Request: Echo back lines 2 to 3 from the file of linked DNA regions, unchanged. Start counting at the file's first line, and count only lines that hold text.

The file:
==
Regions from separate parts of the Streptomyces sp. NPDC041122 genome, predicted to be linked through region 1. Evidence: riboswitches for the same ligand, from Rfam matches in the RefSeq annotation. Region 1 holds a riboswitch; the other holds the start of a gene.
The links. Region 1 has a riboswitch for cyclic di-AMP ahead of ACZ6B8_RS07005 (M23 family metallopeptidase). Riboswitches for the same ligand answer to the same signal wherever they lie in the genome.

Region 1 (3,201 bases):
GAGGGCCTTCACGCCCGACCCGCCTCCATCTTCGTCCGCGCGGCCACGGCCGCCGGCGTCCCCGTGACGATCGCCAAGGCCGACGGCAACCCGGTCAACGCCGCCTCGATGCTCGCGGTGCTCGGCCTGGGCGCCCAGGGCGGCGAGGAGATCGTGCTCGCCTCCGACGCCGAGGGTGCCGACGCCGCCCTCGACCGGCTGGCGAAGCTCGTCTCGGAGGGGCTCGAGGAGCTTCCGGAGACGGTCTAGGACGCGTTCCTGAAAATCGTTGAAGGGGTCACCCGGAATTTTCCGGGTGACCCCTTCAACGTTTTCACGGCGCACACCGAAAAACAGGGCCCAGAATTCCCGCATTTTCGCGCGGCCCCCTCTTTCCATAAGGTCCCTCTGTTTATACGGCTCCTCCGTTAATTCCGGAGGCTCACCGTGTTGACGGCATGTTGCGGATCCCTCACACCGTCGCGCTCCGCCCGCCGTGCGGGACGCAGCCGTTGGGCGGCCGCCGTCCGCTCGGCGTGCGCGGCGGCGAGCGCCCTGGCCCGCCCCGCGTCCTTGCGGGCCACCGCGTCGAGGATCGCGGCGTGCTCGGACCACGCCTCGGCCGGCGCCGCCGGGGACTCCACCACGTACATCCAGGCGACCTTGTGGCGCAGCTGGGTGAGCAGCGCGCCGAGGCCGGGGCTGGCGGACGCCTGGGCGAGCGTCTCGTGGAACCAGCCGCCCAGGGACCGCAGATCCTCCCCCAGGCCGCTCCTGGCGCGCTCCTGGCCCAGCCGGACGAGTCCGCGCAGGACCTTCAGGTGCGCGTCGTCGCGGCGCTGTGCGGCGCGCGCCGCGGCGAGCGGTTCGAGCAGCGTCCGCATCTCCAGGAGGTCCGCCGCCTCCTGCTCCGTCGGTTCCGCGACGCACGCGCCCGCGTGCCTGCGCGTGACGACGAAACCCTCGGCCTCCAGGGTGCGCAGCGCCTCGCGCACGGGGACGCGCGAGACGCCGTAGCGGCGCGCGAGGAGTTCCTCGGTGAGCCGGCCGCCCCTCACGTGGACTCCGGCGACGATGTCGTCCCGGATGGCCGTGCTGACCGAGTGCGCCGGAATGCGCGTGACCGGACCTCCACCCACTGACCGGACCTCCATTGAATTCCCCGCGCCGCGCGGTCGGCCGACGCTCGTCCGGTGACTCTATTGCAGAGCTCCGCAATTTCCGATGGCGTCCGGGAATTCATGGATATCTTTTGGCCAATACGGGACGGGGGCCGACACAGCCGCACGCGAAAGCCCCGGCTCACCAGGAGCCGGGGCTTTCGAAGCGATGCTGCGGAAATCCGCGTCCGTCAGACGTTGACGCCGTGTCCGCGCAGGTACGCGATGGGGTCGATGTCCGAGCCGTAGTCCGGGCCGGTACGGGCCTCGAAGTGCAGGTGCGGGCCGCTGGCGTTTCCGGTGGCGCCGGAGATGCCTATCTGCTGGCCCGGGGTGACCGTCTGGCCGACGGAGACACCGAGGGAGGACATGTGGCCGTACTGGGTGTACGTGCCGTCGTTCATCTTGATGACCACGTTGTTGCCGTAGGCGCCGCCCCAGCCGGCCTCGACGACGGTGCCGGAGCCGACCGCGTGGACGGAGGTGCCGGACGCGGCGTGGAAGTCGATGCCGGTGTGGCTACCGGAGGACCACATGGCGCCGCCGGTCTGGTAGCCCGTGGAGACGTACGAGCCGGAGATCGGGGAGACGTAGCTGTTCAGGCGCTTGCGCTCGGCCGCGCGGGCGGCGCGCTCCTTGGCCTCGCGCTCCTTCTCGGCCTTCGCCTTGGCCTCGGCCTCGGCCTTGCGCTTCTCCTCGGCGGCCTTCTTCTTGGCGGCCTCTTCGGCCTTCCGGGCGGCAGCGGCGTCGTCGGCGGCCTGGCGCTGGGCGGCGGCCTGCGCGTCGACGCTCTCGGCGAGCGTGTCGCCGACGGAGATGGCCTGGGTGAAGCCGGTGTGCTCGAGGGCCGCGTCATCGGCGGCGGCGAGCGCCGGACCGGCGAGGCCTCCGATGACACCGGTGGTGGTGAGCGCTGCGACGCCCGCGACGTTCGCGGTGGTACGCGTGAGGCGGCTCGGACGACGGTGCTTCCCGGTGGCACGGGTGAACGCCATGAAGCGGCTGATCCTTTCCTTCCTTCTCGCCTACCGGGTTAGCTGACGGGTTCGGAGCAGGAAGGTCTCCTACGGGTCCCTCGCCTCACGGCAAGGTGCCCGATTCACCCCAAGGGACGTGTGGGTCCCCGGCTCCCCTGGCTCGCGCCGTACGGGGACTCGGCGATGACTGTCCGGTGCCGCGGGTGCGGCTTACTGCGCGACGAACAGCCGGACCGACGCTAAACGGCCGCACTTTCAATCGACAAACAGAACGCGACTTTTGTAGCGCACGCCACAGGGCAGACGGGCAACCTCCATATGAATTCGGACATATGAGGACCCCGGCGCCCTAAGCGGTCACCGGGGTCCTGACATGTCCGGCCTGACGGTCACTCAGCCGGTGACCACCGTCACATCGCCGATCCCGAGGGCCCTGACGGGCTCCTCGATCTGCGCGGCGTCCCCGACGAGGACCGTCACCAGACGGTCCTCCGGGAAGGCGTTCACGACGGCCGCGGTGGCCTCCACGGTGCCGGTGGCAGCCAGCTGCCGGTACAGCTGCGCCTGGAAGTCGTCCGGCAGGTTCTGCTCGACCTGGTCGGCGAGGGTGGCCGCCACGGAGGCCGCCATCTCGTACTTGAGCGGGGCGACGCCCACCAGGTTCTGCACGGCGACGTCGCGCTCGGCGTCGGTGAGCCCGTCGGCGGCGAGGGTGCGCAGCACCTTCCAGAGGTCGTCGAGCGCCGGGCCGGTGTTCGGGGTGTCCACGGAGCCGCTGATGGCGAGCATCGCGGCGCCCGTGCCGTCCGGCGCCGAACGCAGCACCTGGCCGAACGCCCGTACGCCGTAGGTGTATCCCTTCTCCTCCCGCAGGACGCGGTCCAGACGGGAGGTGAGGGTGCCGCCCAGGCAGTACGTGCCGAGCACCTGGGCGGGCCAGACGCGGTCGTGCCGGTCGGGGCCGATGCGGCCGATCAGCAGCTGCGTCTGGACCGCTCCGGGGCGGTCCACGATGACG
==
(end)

The links. Region 1 has a riboswitch for cyclic di-AMP ahead of ACZ6B8_RS07005 (M23 family metallopeptidase). Riboswitches for the same ligand answer to the same signal wherever they lie in the genome.

Region 1 (3,201 bases):